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The Carmichael Numbers up to 10^15
, 1992
"... There are 105212 Carmichael numbers up to 10 : we describe the calculations. ..."
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There are 105212 Carmichael numbers up to 10 : we describe the calculations.
The RabinMonier theorem for Lucas pseudoprimes
 Math. Comp
, 1997
"... Abstract. We give bounds on the number of pairs (P, Q)with0≤P, Q < n such that a composite number n is a strong Lucas pseudoprime with respect to the parameters (P, Q). 1. ..."
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Cited by 3 (0 self)
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Abstract. We give bounds on the number of pairs (P, Q)with0≤P, Q < n such that a composite number n is a strong Lucas pseudoprime with respect to the parameters (P, Q). 1.
HigherOrder Carmichael Numbers
 Math. Comp
, 1998
"... . We define a Carmichael number of order m to be a composite integer n such that nthpower raising defines an endomorphism of every Z=nZalgebra that can be generated as a Z=nZmodule by m elements. We give a simple criterion to determine whether a number is a Carmichael number of order m, and w ..."
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. We define a Carmichael number of order m to be a composite integer n such that nthpower raising defines an endomorphism of every Z=nZalgebra that can be generated as a Z=nZmodule by m elements. We give a simple criterion to determine whether a number is a Carmichael number of order m, and we give a heuristic argument (based on an argument of Erdos for the usual Carmichael numbers) that indicates that for every m there should be infinitely many Carmichael numbers of order m. The argument suggests a method for finding examples of higherorder Carmichael numbers; we use the method to provide examples of Carmichael numbers of order 2. 1. Introduction A Carmichael number is defined to be a positive composite integer n that is a Fermat pseudoprime to every base; that is, a composite n is a Carmichael number if a n j a mod n for every integer a. Clearly one can generalize the idea of a Carmichael number by allowing the pseudoprimality test in the definition to vary over some...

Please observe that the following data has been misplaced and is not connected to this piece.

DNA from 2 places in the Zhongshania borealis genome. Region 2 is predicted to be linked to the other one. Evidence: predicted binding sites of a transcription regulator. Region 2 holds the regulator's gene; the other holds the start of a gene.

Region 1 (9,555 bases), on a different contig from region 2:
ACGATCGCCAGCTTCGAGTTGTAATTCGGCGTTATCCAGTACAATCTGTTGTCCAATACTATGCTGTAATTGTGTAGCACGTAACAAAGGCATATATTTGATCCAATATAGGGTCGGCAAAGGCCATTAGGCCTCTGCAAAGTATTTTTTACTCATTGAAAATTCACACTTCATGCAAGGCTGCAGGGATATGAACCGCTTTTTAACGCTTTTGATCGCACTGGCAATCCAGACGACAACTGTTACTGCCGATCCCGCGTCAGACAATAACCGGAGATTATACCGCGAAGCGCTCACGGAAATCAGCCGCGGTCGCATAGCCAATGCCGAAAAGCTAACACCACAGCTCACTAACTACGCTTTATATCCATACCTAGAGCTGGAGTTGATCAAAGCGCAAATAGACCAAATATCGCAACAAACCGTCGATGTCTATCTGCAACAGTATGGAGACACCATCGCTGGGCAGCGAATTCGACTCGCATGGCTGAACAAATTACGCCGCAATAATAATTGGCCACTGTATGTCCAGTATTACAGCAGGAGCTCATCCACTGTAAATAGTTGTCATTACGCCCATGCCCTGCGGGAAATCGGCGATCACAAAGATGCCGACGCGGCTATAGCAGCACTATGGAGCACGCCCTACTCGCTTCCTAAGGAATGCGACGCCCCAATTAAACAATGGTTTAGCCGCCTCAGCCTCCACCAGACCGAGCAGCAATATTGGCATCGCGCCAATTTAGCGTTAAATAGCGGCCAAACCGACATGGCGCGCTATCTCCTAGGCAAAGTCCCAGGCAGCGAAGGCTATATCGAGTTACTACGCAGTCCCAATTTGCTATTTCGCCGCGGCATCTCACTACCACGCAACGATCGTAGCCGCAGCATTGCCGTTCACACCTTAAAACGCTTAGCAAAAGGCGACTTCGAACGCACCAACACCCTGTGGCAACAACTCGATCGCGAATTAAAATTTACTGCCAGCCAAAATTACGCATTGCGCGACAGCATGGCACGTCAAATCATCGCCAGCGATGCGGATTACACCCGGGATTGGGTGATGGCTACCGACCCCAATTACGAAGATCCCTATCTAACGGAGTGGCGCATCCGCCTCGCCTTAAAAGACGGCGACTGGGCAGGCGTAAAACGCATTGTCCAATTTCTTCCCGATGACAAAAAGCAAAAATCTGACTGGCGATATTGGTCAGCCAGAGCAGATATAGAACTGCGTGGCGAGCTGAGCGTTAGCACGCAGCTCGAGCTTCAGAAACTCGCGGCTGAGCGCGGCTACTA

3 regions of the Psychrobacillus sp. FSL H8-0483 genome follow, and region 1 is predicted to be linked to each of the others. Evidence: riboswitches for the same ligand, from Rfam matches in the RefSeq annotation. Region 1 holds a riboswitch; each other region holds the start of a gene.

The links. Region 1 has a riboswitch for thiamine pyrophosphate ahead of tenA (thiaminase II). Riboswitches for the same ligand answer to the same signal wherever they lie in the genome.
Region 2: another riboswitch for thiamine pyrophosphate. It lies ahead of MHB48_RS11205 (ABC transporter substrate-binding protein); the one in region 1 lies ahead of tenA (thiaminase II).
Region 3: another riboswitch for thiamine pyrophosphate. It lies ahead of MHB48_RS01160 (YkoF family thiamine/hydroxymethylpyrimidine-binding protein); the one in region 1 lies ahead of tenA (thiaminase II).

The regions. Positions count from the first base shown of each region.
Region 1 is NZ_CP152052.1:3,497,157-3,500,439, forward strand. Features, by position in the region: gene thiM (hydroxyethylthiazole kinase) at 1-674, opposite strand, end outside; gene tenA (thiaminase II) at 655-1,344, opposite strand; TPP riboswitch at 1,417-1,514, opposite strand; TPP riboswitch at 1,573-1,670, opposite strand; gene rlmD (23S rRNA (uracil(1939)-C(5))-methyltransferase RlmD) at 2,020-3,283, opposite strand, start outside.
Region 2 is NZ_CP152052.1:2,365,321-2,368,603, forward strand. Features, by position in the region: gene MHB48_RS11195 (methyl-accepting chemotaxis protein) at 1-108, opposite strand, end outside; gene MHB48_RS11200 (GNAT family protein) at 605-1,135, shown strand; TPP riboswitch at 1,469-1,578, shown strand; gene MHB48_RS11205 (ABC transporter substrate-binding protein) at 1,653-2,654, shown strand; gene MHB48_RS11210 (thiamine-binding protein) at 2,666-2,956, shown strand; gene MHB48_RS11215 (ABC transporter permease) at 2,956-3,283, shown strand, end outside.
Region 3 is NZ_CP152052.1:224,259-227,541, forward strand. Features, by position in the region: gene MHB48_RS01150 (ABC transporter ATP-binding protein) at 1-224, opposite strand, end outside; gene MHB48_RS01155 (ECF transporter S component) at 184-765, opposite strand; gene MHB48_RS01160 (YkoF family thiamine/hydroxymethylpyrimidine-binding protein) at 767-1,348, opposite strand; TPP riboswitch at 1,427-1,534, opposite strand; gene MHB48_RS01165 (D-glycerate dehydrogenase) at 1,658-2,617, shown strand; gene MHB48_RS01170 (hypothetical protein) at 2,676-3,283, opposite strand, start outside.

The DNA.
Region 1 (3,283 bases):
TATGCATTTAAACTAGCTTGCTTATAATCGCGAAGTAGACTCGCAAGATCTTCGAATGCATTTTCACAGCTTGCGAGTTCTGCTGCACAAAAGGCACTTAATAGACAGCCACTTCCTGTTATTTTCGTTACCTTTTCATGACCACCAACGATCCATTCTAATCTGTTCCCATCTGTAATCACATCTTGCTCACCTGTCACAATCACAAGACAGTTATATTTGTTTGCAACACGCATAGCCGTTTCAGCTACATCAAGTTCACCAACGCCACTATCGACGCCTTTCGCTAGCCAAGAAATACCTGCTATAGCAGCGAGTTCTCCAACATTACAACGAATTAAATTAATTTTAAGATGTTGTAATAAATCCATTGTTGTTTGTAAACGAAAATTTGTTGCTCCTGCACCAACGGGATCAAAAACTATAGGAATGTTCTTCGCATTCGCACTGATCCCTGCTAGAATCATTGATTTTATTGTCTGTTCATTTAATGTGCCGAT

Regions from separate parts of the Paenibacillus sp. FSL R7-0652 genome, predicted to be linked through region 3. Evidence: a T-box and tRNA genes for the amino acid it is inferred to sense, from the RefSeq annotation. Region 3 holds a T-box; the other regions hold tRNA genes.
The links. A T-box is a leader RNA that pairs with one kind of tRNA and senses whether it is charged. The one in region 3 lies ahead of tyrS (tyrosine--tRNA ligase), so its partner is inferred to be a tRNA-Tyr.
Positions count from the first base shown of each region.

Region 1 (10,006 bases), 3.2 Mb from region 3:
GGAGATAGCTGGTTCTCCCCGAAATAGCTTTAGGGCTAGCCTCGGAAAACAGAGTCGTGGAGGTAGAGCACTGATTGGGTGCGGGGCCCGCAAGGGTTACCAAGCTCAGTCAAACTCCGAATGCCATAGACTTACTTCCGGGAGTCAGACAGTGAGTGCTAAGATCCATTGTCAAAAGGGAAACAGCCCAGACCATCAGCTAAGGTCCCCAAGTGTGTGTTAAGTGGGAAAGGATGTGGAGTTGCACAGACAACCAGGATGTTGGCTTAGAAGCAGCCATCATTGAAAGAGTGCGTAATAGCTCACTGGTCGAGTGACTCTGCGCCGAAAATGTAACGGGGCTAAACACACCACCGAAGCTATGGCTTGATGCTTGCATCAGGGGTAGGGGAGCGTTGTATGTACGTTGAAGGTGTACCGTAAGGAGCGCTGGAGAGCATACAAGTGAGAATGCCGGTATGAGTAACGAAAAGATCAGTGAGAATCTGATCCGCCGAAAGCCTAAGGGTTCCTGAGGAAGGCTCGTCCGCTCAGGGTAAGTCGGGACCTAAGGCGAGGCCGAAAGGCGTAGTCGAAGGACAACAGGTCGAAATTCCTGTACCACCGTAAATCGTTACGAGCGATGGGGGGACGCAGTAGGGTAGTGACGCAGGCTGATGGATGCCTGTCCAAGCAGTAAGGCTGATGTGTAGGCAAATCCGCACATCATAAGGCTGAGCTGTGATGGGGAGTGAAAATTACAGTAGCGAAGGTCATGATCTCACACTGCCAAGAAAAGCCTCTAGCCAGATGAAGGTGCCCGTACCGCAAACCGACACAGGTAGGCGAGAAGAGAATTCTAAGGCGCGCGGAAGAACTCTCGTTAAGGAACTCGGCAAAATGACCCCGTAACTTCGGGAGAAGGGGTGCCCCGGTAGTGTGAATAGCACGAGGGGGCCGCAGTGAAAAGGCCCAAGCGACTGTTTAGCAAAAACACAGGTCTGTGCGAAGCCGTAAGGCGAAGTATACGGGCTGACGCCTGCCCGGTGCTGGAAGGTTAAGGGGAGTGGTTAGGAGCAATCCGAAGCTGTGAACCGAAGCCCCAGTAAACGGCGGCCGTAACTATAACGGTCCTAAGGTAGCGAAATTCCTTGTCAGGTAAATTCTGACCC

MATHEMATICS OF COMPUTATION
, 2000
"... Abstract. We define a Carmichael number of order m to be a composite integer n such that nthpower raising defines an endomorphism of every Z/nZalgebra that can be generated as a Z/nZmodule by m elements. We give a simple criterion to determine whether a number is a Carmichael number of order m, an ..."
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Abstract. We define a Carmichael number of order m to be a composite integer n such that nthpower raising defines an endomorphism of every Z/nZalgebra that can be generated as a Z/nZmodule by m elements. We give a simple criterion to determine whether a number is a Carmichael number of order m, and we give a heuristic argument (based on an argument of Erdős for the usual Carmichael numbers) that indicates that for every m there should be infinitely many Carmichael numbers of order m. The argument suggests a method for finding examples of higherorder Carmichael numbers; we use the method to provide examples of Carmichael numbers of order 2. 1.